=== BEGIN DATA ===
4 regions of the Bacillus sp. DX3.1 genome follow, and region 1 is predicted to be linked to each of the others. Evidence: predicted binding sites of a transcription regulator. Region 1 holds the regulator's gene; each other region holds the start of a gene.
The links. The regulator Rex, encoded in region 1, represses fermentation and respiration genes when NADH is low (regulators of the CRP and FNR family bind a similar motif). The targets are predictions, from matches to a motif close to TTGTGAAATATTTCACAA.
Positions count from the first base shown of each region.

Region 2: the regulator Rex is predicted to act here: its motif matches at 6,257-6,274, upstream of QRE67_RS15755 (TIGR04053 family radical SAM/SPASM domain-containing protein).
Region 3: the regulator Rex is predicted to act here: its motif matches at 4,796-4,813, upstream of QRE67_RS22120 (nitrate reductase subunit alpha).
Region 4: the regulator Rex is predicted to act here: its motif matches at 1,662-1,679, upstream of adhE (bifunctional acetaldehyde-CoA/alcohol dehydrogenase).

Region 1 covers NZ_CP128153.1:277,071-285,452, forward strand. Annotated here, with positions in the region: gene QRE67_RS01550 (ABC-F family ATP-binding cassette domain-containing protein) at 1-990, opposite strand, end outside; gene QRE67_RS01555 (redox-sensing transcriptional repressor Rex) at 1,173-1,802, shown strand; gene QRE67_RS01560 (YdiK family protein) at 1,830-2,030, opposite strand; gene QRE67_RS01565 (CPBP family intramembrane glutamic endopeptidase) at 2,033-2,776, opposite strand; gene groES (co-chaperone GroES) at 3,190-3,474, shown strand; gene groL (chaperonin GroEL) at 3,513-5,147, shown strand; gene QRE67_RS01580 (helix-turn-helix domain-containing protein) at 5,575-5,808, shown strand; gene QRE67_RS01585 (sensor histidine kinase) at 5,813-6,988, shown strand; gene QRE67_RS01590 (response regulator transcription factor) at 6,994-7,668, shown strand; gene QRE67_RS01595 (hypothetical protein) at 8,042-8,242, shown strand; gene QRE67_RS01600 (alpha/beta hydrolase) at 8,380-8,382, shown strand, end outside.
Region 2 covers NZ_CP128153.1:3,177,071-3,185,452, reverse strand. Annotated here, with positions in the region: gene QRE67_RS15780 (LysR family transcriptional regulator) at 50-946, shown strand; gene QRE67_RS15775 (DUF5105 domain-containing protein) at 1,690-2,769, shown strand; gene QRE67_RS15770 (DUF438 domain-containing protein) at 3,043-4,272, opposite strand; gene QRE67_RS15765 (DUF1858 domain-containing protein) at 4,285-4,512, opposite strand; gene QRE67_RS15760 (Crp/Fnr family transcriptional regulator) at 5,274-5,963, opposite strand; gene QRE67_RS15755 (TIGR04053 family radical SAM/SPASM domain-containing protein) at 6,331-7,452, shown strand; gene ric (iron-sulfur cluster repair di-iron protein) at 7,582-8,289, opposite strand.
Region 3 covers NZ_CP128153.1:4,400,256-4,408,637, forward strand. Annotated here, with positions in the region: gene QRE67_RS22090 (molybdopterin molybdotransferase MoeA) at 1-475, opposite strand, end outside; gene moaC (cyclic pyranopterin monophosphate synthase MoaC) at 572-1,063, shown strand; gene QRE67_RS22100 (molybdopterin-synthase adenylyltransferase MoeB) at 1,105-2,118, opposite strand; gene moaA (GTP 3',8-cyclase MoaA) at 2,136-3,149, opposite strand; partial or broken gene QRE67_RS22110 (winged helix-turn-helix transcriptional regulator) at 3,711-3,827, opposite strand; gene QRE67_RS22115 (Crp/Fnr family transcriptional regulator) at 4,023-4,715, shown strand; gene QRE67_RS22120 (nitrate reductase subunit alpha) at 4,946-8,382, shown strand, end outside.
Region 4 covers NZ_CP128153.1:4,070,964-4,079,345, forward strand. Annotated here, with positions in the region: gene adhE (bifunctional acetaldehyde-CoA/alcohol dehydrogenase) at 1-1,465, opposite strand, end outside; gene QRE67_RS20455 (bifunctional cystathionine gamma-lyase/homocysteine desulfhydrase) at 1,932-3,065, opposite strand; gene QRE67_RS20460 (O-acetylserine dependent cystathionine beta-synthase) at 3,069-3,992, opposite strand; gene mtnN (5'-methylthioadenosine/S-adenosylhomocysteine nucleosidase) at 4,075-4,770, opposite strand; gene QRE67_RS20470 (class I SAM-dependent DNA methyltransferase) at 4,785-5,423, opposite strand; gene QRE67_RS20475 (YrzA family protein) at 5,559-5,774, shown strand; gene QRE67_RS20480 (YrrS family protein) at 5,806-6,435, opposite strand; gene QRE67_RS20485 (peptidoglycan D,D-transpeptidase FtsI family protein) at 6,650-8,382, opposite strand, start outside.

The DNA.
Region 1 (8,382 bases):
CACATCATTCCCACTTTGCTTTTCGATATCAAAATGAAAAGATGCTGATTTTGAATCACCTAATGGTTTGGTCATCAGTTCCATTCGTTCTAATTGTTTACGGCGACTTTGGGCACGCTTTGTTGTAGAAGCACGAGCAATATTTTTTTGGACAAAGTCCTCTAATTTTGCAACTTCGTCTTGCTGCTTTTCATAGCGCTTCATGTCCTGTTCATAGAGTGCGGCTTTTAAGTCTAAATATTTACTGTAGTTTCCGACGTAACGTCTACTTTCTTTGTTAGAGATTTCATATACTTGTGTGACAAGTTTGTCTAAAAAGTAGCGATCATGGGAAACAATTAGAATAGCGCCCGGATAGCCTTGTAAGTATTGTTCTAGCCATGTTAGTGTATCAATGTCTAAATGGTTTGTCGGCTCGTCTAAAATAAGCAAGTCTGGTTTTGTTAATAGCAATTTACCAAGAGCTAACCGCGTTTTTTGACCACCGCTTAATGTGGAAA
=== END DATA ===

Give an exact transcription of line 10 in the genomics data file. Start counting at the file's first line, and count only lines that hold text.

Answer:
Region 4 covers NZ_CP128153.1:4,070,964-4,079,345, forward strand. Annotated here, with positions in the region: gene adhE (bifunctional acetaldehyde-CoA/alcohol dehydrogenase) at 1-1,465, opposite strand, end outside; gene QRE67_RS20455 (bifunctional cystathionine gamma-lyase/homocysteine desulfhydrase) at 1,932-3,065, opposite strand; gene QRE67_RS20460 (O-acetylserine dependent cystathionine beta-synthase) at 3,069-3,992, opposite strand; gene mtnN (5'-methylthioadenosine/S-adenosylhomocysteine nucleosidase) at 4,075-4,770, opposite strand; gene QRE67_RS20470 (class I SAM-dependent DNA methyltransferase) at 4,785-5,423, opposite strand; gene QRE67_RS20475 (YrzA family protein) at 5,559-5,774, shown strand; gene QRE67_RS20480 (YrrS family protein) at 5,806-6,435, opposite strand; gene QRE67_RS20485 (peptidoglycan D,D-transpeptidase FtsI family protein) at 6,650-8,382, opposite strand, start outside.